Due to the favorable political situation in Moldova, Romania can implement a “vaccine diplomacy” effectively. President Maia Sandu is actively involved in the detailed communication of the aid received by the country from Romania and other external partners. And in the event of the appointment of the new prime minister from among Sandu’s (Igor Grosu) political allies, Moldova’s openness to the international community, in search of additional humanitarian aid, will intensify. In such a context, the demand for support from Romania will increase. The progress in the vaccination process, already demonstrated by Romania compared to other Member States (March 21, 2021–75% of medical staff with full vaccination), can lead to an even more robust attitude towards promoting its strategic interests in Moldova, through the delivery of vaccines, but also the facilitation of “vaccination tourism” for Moldovans with eligible Romanian documents.

Moldova, Transnistria (Pridnestrovian Moldavian Republic), Tiraspol: Local residents wait for a bus on Suvorov square. © Pierre Crom

Russia and its illusory “vaccine diplomacy”
In the case of Russia, the gestures of assistance to Moldova were rare and of insignificant proportions. For instance, with Russian assistance, purchased equipment and donations from China were delivered to Moldova (April 2020). The Russian Embassy also sent medical tests in March and December 2020 (10,000 and 5,000, respectively). The volume of aid received from Moscow is incomparable with that distributed by Romania — worth at least EUR 5.8 million.

At the same time, although the Russian vaccine is already registered in Moldova (TASS, February 2021), Russia has not rushed to make donations. Meanwhile, the Transnistrian separatist region, which announced in December 2020 that it would receive 30,000 Russian vaccines (in the first stage and then another 40,000), accepted the AstraZeneca vaccine from Romanian donations (1810 doses). However, after the deficiencies in AstraZeneca were identified in Europe, the Transnistrian region suspended vaccination, using the time to reiterate the request for Russian vaccines from Moscow. At the level of the Russian State Duma, the decision was taken to accelerate the delivery of Sputnik V in the separatist region (March 18, 2021). Urgent vaccination of Transnistria has security significance for Russia, which understands the risks COVID-19 for the stability of the separatist regime and the health security of its military forces stationed in the region. Russia’s absence in the field of vaccine delivery motivated the leadership of the Gagauz autonomy — another pro-Russian region — to ask for help from Turkey, which would have agreed to vaccine donations (highly probable produced in China). While Moldova receives donations from Romania, the COVAX platform, including the United Arab Emirates (batch of 2000 vaccines), Russia is visible for now only in the promises made by the Socialist leader, Igor Dodon. This does not mean that the Russian authorities are not pursuing a “vaccine diplomacy”, but rather that they are facing serious difficulties due to expanding beyond its real capabilities worldwide.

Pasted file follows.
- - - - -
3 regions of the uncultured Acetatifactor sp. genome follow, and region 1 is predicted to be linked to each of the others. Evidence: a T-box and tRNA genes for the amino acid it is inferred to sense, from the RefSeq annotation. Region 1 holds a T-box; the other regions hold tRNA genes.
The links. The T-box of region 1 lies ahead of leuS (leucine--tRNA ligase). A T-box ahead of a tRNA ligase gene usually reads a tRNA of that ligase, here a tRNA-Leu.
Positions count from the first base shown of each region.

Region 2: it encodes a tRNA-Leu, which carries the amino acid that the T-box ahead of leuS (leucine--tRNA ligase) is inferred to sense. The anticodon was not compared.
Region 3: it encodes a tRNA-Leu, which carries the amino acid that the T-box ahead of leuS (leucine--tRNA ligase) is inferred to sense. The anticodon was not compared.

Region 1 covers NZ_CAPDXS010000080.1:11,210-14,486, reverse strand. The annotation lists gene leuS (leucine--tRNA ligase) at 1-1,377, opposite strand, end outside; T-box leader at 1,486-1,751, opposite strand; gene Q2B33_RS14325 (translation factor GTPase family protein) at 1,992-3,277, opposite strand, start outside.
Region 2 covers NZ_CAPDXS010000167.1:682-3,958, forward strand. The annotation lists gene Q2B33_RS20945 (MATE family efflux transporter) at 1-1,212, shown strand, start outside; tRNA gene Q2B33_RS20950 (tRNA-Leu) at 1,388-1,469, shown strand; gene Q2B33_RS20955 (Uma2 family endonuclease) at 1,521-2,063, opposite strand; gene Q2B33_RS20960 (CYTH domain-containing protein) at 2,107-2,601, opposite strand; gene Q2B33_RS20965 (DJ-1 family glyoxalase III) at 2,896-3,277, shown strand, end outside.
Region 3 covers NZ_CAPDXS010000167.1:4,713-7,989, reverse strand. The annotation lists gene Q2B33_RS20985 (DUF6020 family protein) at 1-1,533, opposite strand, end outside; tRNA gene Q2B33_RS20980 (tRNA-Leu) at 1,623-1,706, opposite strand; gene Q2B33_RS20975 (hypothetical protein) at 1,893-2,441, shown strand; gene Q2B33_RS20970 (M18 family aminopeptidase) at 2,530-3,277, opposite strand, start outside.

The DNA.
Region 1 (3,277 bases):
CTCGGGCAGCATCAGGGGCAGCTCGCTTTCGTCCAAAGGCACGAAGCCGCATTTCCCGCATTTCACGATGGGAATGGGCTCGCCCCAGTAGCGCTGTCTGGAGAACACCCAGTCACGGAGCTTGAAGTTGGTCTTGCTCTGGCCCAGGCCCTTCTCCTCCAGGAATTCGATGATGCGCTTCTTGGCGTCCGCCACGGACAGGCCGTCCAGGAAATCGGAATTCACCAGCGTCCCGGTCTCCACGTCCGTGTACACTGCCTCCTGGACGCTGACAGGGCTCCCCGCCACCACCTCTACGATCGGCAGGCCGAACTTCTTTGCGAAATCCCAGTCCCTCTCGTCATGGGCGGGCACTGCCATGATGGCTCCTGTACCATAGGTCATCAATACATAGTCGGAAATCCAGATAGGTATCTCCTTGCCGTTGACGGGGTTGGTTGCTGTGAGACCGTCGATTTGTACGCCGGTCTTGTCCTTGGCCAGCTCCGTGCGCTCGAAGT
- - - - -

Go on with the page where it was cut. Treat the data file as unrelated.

In lieu of conclusions…
During the pandemic and until the delivery of vaccine donations, Romania demonstrated consistency in its solidarity with Moldova. The political strengthening of pro-European forces in Chisinau, led by President Sadu, additionally stimulates sanitary assistance from Bucharest. A solid foundation for a “vaccine diplomacy” developed by the Romanian authorities in relation to Moldova is crystallizing, especially aimed at improving its image on the left bank of the Prut River. At the same time, for some political forces in Romania, “vaccine diplomacy” can be conceived as a useful way to advance the idea of ​​Moldova’s reunification with Romania.

Although Russia uses “vaccine diplomacy” globally, pursuing the controversial target, there is neither enough nor visible interest for it to be feasibly applied in Moldova. Russian sanitary aid, provided since 2020, has been insignificant. Sputnik V donations are also delayed, even for the vaccination needs of the Transnistrian separatist region, which is stationing Russian forces serving to keep in permanent alert Moldova and Ukraine. At the background of Russia that is limping, Romania can articulate a robust “vaccine diplomacy “, which, in addition to increasing its popularity among Moldovan citizens, will contribute to diminishing Russian influence.

Dionis Cenușa

“The signs of “vaccine diplomacy in Moldova”: Romania’s advantages over Russia.” by Dionis Cenușa was originally published on IPN.

Dionis Cenușa is a political scientist, researcher at the Institute of Political Sciences at Liebig-Justus University in Giessen, Germany, MA degree in Interdisciplinary European Studies from the College of Europe in Warsaw. Areas of research: European Neighborhood Policy, EU-Moldova relationship, EU’s foreign policy and Russia, migration and energy security.

Subjectio.org examines influences exercised by the West and Russia in Southeast and Eastern Europe.